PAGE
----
In particular, Mayer and his colleagues have described an emotional motor system responsible for both the generation of emotional experience and gut dysfunction. Circuits involving fear and anger responses have been mapped out. Fear has its greatest impact on inhibiting upper GI motility and stimulating distal colonic function, while anger is associated with enhanced contractions of the upper and lower bowel and increasing both blood flow in the mucus-filled inner lining of the gut and gastric acid secretion (such as occurs routinely during the digestion of food). In cases of IBS, risk factors associated with pathological or chronic stress in early life, along with genetic factors can add together with other ‘trigger’ factors, such as current psychological stress, infections, or consumption of antibiotics and allergens contained in food. In chronic cases involving IBS-type symptoms, a negative feedback system develops, as anxiety leading to gut symptoms are perceived as painful and worrisome, which in turn creates more anxiety, and so on.
There are many component structures and functions in this model of an emotional motor system that forms an axis between brain and gut, including chemical mediators such as corticotrophin-releasing factor (CRF) as well as pathways outlined above in the CNS and ANS. That different kinds of signals offered by varieties of emotional experiencing and their somewhat distinct but overlapping neurophysiological pathways invite the hypothesis that emotional experiencing is intimately involved in many aspects of information processing that have both psychological and physiological consequences.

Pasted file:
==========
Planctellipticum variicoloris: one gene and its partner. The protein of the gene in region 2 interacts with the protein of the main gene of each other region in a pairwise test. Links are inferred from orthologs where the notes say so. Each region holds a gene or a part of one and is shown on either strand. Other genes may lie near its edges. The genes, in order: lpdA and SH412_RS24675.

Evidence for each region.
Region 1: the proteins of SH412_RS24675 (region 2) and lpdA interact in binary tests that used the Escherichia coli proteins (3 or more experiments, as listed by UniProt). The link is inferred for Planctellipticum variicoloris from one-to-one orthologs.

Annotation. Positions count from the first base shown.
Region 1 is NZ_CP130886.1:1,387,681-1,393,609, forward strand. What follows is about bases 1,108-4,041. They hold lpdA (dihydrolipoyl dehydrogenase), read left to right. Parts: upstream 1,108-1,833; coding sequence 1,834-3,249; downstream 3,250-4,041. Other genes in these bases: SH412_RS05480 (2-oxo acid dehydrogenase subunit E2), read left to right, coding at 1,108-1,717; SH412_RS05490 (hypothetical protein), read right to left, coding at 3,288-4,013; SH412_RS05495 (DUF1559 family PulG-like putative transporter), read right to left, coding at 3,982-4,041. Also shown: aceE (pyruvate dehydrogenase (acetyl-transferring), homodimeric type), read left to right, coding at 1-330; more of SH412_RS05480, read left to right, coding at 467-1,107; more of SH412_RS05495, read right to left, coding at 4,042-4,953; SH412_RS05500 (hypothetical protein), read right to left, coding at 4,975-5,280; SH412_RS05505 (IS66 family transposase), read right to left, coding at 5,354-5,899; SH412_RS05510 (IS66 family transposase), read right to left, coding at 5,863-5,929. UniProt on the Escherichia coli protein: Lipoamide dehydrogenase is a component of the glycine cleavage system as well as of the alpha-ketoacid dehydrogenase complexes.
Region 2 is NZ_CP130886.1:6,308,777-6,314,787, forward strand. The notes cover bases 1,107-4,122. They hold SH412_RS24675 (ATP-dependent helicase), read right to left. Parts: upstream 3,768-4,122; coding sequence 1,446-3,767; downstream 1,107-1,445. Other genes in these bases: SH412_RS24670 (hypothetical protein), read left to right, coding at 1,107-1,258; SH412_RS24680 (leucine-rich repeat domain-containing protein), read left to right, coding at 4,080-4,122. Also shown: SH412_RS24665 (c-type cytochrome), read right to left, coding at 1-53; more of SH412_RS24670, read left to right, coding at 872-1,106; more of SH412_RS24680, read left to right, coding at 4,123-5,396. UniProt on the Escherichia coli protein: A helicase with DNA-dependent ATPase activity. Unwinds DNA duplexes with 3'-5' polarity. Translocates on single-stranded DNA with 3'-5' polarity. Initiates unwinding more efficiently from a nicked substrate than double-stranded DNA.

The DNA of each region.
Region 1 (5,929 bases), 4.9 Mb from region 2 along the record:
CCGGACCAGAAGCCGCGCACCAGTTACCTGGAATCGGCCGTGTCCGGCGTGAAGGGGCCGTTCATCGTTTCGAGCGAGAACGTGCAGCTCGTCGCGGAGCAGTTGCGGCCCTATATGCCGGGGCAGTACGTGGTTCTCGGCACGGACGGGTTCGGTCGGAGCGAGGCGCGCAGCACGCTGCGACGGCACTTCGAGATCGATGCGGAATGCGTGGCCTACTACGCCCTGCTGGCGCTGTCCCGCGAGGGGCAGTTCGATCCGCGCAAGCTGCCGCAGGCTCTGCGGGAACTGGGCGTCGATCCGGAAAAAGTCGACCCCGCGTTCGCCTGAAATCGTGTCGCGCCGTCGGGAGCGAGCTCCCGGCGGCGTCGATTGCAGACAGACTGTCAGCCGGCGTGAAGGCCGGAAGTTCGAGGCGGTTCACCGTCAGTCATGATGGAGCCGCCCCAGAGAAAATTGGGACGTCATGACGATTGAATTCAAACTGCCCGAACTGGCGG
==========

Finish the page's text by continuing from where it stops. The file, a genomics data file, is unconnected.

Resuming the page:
A patient’s physiology can potentially become either cause or effect (or both) in relation to a combination of psychological and physiological factors mediated by outputs of the emotional motor system and its network of autonomic, neuroendocrine, attention and pain modulatory sub-system responses. If inflammation occurs for example, in conjunction with a period of more chronic anxiety also present, both factors will lend to the development of an alteration of CNS sensitivity in response to future feedback from the gut, with the result of pain, or changes in motility or secretory activity in the walls of the stomach or intestines. Learning also plays an important role.